2. The classification commendable was changed to exceeds expectations.
3. The classification acceptable was changed to meets expectations.
4. Reference to attendance under dependability has been deleted.
5. Separate check boxes for attendance and punctuality were added to the non-exempt form.
6. The criteria terms "initiative" and "individual effectiveness" have been deleted from the non-exempt form.
7. A broader "development plan section" has been added to the non-exempt form because this was the greatest problem observed in 1998, not only for those aspiring to promotion, but also those in need of improvement.
Annual increases will still be guided by budget constraints, regardless of the type of compensation and performance review programs.
Promotion of SAC: The SAC continues to be the voice of non-exempt employees to University administration and remains open to all ideas and issues put forth by staff. As with any endeavors, there are some distractors, due to reasonable, but very often unreasonable, expectations. To improve the image and understanding of the SAC, considerable time was spent in 1999 pondering this issue. Ad hoc and standing committees met several times, and the following lists of problems and ideas were developed.
Problems to Overcome:
- Poor/no communication between representatives and their constituency.
- Absenteeism of elected representatives at SAC meetings.
- Reorganization of districts (larger districts - fewer representatives).
- Re-emphasizing the purpose of SAC --- communication.
- Include information on the SAC as part of the indoctrination packet for new hires.
- Periodically open meetings to staff.
- Distribution of annual report to all non-exempt staff.
- Booths at campus events.
- Annual greeting cards to staff and appropriate greetings to support SAC representatives.
- Budget available.
- Staff surveys.
Input by non-exempt staff to district representatives remains the most critical function of SAC. To this end, SAC was committed to developing a list of prioritized issues after input by individual districts. The following issues were identified and are listed in order of priority.
1. Sick leave (various issues): increase ceiling, pay unused sick hours at retirement; annually reward zero lost time due to illness or injury; eliminate fraudulent reporting.
2. Retirement issues: retiree benefit enhancement; improve early retirement options; enrich pension formula.
3. Carry over of vacation time.
4. "Hazard" or "snow" pay for those staff that are on a 365 day year - 24 hours a day.
5. Insurance premiums reduced for husband and wife, versus family coverage.
6. Increase unused benefit dollar amount for staff who do not enroll in Notre Dame's insurance plan.
7. Meal plan discounts for staff.
8. Funeral policy - expanded coverage and address travel time.
9. Life insurance for other family members.
10. Expand campus telephone book to include non-exempt staff.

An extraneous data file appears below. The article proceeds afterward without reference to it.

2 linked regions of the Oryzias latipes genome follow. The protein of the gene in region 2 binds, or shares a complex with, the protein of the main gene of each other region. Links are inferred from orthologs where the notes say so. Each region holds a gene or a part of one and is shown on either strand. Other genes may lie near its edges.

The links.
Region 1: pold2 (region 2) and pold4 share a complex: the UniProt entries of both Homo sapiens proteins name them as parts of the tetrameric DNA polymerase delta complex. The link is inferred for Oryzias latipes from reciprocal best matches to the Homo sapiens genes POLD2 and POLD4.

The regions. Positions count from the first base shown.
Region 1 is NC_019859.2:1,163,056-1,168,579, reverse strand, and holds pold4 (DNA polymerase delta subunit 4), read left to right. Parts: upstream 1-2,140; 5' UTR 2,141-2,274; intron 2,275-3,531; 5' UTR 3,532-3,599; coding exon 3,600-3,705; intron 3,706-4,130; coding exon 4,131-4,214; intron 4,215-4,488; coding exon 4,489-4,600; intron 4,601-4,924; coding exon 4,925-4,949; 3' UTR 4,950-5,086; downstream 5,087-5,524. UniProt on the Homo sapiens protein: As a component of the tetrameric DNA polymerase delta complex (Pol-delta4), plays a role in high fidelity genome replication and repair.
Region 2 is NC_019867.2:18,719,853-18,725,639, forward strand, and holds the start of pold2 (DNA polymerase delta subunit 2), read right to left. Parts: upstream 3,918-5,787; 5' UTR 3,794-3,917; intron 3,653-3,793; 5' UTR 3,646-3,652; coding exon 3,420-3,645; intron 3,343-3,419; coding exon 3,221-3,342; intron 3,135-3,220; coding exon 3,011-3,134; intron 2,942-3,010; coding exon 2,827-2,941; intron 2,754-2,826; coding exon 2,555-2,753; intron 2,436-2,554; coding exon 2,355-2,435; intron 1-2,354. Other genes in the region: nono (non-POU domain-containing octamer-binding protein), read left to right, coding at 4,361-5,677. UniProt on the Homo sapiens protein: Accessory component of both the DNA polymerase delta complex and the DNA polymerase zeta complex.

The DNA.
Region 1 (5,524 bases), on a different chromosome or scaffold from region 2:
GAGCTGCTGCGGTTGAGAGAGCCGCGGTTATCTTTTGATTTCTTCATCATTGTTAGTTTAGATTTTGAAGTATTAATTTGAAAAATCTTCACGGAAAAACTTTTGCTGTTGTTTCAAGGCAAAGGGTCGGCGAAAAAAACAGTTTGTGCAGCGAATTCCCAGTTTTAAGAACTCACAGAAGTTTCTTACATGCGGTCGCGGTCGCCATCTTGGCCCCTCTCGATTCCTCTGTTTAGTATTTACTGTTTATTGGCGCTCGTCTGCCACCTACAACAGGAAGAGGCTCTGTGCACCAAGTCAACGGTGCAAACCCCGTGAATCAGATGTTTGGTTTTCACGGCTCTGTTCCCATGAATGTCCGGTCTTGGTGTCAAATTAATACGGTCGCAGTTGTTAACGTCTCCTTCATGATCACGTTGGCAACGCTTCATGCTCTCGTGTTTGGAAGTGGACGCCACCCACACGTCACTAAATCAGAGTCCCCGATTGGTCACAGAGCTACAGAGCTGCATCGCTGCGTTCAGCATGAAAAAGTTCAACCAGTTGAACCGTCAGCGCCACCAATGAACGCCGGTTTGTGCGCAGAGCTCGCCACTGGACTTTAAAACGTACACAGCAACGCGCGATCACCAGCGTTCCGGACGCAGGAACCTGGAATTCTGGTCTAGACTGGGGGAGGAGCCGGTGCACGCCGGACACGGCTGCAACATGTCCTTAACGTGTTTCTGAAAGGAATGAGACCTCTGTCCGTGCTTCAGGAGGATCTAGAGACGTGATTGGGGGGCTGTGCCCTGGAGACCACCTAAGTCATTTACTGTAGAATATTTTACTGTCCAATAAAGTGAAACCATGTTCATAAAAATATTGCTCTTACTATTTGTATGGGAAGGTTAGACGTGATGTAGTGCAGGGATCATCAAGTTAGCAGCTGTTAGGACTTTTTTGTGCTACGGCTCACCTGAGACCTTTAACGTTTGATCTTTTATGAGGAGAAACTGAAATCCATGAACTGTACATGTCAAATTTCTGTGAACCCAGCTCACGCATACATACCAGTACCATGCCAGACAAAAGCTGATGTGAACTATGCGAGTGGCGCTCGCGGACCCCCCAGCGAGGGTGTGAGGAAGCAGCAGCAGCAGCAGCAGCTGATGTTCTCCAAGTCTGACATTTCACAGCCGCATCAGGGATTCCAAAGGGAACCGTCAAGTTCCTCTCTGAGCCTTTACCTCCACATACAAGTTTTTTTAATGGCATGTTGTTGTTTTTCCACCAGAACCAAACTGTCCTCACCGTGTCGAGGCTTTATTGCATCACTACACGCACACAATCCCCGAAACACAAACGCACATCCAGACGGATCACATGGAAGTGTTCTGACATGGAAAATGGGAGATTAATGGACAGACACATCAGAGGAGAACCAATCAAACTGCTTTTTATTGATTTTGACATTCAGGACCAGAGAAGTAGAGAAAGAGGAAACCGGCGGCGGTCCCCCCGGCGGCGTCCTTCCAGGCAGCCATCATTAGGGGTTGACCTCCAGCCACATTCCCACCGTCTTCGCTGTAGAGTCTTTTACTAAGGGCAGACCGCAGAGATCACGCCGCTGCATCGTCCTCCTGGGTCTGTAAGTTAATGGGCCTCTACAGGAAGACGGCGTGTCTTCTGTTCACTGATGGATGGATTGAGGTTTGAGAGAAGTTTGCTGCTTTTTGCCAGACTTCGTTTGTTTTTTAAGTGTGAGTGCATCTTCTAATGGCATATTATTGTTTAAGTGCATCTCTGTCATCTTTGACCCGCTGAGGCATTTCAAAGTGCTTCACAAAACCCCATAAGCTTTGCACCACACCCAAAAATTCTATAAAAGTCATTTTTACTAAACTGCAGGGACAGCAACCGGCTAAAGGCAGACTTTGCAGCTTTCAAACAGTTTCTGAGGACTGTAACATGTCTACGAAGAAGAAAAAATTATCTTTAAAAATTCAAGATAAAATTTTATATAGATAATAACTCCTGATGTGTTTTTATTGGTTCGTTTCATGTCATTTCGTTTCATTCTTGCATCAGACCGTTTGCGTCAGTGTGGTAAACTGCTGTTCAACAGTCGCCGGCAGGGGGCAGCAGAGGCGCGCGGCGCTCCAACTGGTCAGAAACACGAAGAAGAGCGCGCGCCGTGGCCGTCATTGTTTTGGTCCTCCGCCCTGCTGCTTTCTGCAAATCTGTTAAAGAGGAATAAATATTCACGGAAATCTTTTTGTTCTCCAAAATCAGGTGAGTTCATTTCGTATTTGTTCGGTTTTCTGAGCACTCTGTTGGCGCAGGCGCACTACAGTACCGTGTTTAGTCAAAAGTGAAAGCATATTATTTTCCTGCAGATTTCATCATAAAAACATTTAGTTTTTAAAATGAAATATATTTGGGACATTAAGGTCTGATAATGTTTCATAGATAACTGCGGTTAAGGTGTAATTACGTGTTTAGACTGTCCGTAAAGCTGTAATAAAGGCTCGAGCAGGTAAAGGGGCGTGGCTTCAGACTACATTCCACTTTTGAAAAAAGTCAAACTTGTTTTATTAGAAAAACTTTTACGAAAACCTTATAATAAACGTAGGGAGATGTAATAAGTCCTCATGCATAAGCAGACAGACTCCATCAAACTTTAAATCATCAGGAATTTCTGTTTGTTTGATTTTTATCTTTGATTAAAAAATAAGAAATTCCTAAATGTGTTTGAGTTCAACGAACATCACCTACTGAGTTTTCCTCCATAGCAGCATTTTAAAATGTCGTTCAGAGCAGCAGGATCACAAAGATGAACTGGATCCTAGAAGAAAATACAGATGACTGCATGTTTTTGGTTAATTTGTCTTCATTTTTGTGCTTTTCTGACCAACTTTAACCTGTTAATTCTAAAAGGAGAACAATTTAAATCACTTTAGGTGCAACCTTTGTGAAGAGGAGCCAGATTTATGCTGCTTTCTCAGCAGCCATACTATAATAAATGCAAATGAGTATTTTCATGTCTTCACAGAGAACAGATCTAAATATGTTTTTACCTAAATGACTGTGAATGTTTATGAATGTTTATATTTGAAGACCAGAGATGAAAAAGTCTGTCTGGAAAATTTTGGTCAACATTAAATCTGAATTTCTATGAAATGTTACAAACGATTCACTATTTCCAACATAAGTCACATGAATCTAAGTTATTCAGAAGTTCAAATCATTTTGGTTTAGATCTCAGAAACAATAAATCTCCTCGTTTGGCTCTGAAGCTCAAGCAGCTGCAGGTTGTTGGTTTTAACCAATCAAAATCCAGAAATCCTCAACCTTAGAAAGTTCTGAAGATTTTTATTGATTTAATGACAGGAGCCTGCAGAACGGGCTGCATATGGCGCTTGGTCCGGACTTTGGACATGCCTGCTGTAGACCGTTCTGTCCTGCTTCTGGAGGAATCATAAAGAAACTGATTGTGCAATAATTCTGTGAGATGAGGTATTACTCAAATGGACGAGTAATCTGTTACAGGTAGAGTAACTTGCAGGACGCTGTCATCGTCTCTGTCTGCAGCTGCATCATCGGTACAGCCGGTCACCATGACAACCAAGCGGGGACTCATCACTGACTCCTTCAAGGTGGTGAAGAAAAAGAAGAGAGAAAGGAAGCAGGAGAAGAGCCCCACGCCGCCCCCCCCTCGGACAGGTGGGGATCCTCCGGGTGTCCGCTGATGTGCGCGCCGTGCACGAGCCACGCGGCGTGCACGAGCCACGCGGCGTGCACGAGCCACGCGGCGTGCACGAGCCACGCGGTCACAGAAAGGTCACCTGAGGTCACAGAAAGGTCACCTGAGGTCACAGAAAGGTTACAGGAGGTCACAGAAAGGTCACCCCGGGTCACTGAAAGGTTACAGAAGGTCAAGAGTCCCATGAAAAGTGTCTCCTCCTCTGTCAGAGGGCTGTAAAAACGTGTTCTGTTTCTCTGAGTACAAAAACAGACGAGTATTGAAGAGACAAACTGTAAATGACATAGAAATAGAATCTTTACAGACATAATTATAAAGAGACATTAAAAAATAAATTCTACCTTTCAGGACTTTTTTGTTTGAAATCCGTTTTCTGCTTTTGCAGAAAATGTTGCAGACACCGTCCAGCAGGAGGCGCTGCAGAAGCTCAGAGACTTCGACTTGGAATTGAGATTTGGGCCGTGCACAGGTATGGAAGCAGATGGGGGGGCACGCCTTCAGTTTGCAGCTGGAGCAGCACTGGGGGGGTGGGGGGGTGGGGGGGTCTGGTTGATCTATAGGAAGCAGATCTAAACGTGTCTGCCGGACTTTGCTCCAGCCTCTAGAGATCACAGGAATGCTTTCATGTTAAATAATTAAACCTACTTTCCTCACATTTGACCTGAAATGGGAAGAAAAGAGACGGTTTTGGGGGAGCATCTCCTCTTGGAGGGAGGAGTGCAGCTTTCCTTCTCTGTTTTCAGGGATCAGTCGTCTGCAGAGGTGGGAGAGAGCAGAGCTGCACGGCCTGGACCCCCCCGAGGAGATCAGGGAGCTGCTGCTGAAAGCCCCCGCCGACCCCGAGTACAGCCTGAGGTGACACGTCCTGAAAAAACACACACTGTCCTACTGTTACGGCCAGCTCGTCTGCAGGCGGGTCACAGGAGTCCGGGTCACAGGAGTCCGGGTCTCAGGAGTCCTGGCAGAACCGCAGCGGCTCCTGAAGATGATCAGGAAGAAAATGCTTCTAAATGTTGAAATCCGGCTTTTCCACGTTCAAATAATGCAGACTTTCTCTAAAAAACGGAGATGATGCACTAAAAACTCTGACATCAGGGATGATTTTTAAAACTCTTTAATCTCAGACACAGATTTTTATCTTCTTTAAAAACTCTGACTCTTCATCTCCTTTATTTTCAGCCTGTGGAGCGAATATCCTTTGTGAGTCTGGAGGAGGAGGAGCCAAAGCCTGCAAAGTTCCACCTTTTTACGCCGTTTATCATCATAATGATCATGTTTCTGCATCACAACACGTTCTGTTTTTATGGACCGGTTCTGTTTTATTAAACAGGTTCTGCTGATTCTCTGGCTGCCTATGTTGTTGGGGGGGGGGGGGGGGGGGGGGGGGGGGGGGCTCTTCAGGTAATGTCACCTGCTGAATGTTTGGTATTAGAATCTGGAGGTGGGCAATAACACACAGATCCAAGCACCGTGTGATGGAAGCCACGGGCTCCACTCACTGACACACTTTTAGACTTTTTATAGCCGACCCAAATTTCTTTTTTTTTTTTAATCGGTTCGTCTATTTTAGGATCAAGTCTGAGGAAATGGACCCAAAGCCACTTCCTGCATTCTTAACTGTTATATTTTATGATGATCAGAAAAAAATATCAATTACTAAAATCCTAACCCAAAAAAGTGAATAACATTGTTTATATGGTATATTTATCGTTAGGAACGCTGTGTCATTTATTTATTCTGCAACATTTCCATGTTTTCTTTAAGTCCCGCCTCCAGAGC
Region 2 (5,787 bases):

11. Short-term disability plan.
Clearly some of these issues were addressed earlier in this report, and others remain to be discussed by the SAC.
Other Important Activities: Several other matters were discussed or acted upon by SAC during 1999. A synopsis is given below, but more details may be found in meeting minutes, which are published in the Staff Newsletter.
- Elections and replacement of representatives to the SAC and to various ad hoc committees: This is always an active issue, as individuals continuously are promoted and/or leave the University.
- Staff picnic: A booth with a suggestion box was a new endeavor for SAC in 1999 at the annual staff appreciation picnic. Considerable planning was put into this activity, and the booth was manned by SAC volunteers during the entire picnic. We were somewhat disappointed by the lack of suggestions, but were encouraged by those who did stop by. Responses to questions/suggestions were printed in the November/December Staff Newsletter. SAC anticipates continuing this project. A logo contest was part of the activities, and Rita Egendoerfer, Department of Chemistry/Biochemistry, submitted the winning entry. (See Title cover)
- Review Bylaws: SAC bylaws are reviewed every two years, and an ad hoc committee was formed in early 1999 to address this issue. Primary changes were made in term lengths for both district representatives and executive committee members.
- Father Malloy requested the SAC review the current University Drug and Alcohol Policy and offer any changes or suggestions. Subsequent to a special meeting, SAC responded to him by letter stating our position, after input from districts and a special meeting in late September.
- Some SAC representatives questioned the disposal of seemingly good furniture and appliances by students and the University, thinking these items could possibly be used by other parties or institutions in need. University administrators indicated that the possibility of distributing these items to interested parties exists.
- The Women's Issues Committee continues to be very active and hosted several events throughout 1999, including brown bag lunches, a women's fair and an evening of reflection. This committee is comprised of six SAC members and six staff-at-large members. (For more information, see Appendix A.)
The SAC would like to thank: Paul Henry, Alan Bigger, Jeff Korros, and Rich Kazmierczak for taking time from their busy schedules to provide information to SAC representatives. Our thanks also goes to Linda Dunn, photographer.
The continued support of the Department of Human Resources is greatly appreciated - specifically the tireless efforts and patience of HR liaisons Rich Nugent, Sarah Misener, and Pam Zarazee to aid, educate and re-educate staff. Pam's additional duties as recording secretary were shared this year with Wendy Mott, who did a great job of taking over so Pam could spend some time with her newborn son. Input by other HR staff: Rita Winsor, Jessica Brookshire and Denise Murphy is also gratefully acknowledged. Sanbine Taras, an HR intern from France, was a guest at several meetings as an observer.